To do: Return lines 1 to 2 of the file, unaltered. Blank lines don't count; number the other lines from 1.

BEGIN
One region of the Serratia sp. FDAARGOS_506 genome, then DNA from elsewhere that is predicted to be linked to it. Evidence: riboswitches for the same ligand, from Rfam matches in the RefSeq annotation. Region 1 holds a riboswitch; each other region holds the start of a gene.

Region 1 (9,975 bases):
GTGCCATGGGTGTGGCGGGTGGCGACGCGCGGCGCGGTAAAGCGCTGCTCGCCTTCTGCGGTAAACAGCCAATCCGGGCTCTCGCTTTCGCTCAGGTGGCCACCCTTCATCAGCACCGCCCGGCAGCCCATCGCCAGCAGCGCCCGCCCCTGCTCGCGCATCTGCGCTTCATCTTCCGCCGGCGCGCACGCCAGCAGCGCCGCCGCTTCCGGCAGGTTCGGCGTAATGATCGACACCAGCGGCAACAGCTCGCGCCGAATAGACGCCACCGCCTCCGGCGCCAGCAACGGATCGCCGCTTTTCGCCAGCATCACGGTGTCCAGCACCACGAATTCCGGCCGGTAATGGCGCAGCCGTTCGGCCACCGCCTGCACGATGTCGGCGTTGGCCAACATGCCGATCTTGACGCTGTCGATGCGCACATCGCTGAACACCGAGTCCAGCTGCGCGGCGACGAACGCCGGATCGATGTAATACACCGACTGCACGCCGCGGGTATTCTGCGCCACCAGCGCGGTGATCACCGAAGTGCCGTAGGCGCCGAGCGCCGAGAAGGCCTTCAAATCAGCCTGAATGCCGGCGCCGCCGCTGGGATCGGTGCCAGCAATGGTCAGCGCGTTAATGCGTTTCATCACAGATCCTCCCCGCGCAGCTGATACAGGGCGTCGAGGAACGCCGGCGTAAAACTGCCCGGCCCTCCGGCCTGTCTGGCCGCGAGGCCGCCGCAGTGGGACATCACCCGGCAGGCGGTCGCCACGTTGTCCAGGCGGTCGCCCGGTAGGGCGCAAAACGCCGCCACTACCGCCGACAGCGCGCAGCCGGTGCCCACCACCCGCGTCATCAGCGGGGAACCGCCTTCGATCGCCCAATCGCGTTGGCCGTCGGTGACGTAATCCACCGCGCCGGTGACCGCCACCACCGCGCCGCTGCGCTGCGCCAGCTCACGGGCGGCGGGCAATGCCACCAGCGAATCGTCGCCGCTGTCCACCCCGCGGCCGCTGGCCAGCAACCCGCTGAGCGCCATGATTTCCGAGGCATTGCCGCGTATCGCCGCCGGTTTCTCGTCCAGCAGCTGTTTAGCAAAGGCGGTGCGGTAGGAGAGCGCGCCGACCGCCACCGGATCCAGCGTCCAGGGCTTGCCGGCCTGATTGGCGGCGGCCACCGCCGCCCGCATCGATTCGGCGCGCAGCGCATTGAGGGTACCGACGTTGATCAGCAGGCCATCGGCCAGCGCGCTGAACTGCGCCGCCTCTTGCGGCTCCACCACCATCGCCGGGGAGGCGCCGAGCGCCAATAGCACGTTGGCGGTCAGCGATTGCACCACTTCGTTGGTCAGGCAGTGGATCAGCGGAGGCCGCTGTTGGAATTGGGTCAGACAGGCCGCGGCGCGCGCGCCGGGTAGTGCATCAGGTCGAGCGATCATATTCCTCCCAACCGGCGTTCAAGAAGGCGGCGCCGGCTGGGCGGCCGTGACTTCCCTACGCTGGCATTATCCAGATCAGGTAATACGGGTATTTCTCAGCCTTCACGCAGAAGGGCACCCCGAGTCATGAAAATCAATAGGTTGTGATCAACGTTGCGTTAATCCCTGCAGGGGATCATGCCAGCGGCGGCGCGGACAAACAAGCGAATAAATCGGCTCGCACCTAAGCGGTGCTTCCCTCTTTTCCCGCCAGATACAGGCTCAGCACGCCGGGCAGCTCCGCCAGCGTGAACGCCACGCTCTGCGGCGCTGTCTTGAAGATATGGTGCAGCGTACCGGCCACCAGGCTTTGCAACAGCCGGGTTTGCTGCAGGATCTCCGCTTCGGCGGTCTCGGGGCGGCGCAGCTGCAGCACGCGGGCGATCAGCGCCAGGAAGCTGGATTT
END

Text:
One region of the Serratia sp. FDAARGOS_506 genome, then DNA from elsewhere that is predicted to be linked to it. Evidence: riboswitches for the same ligand, from Rfam matches in the RefSeq annotation. Region 1 holds a riboswitch; each other region holds the start of a gene.

Region 1 (9,975 bases):